In human, the CYP (cytochrome P450) superfamily comprises 57 genes arranged in 18 families and 42 subfamiles. These genes encode for enzymes involved in the metabolism of drugs, foreign chemicals, fatty acids, eicosanoids and cholesterol. Additionally, they play roles in bile acid biosynthesis, steroid synthesis and metabolism, and vitamin D3 synthesis and metabolism. Mutations in many CYP genes cause inborn errors of metabolism and contribute to increased risk of cancer. MS provides a convenient method for the identification and quantification of CYP enzymes, and in the present paper we will review the current state of the technology for such an analysis.
- cytochrome P450
- liquid chromatography–MS
- one-dimensional gel electrophoresis
- tandem MS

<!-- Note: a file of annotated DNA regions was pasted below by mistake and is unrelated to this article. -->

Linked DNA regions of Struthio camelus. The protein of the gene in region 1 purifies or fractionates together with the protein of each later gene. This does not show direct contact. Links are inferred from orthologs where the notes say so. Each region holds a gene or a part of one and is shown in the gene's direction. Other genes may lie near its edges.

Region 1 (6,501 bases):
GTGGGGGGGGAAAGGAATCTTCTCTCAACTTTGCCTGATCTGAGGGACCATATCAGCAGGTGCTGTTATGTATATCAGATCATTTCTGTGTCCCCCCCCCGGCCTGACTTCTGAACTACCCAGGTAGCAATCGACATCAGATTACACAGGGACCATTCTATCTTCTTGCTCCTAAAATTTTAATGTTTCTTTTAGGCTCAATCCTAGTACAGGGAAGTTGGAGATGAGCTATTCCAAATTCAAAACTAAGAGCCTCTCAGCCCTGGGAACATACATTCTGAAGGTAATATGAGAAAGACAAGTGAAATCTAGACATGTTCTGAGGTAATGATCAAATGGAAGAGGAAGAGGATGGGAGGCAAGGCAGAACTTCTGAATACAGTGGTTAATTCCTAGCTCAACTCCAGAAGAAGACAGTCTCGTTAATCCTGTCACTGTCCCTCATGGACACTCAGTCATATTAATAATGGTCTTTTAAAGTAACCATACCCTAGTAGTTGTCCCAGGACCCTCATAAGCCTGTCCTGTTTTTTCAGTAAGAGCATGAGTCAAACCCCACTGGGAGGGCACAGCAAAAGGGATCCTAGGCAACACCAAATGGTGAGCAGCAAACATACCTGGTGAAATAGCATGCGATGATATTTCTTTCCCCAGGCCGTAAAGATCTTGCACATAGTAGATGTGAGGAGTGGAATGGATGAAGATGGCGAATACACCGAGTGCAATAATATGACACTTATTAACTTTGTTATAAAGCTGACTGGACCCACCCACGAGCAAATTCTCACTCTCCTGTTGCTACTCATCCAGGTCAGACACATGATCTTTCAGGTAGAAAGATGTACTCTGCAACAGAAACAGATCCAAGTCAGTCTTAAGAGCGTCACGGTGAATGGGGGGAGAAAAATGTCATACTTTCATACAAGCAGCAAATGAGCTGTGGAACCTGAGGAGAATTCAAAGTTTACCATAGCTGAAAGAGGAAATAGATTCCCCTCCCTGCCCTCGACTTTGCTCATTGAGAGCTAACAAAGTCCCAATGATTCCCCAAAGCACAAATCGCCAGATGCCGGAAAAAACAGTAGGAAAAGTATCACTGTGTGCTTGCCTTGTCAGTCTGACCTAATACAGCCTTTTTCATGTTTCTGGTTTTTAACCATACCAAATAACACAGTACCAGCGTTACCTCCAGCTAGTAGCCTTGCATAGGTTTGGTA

At present, there are more than 270 different CYP (cytochrome P450) gene families, with 18 recorded in mammals (http://drnelson.utmem.edu/CytochromeP450.html). In human, there are 57 CYP genes arranged in 18 families and 42 subfamilies . In contrast with human, there are at least 249 active CYP genes in the mustard plant Arabidopsis thaliana constituting 1% of its genome  (http://drnelson.utmem.edu/CytochromeP450.html). Sequence comparisons indicate extensive similarity between CYPs identified in human and bacteria, suggesting a common ancestor for the CYP superfamily some three billion years ago . CYP enzymes act on endogenous small molecule substrates introducing oxidative, peroxidative and reductive changes, and the enormous diversity of small molecules in plants is reflected in their high number of active CYP genes. CYP enzymes also metabolize exogenous compounds including drugs, environmental pollutants and plant metabolites. Metabolism of foreign chemicals usually results in detoxification; however, CYP enzymes can generate toxic metabolites that can contribute to increased risks of cancer and birth defects .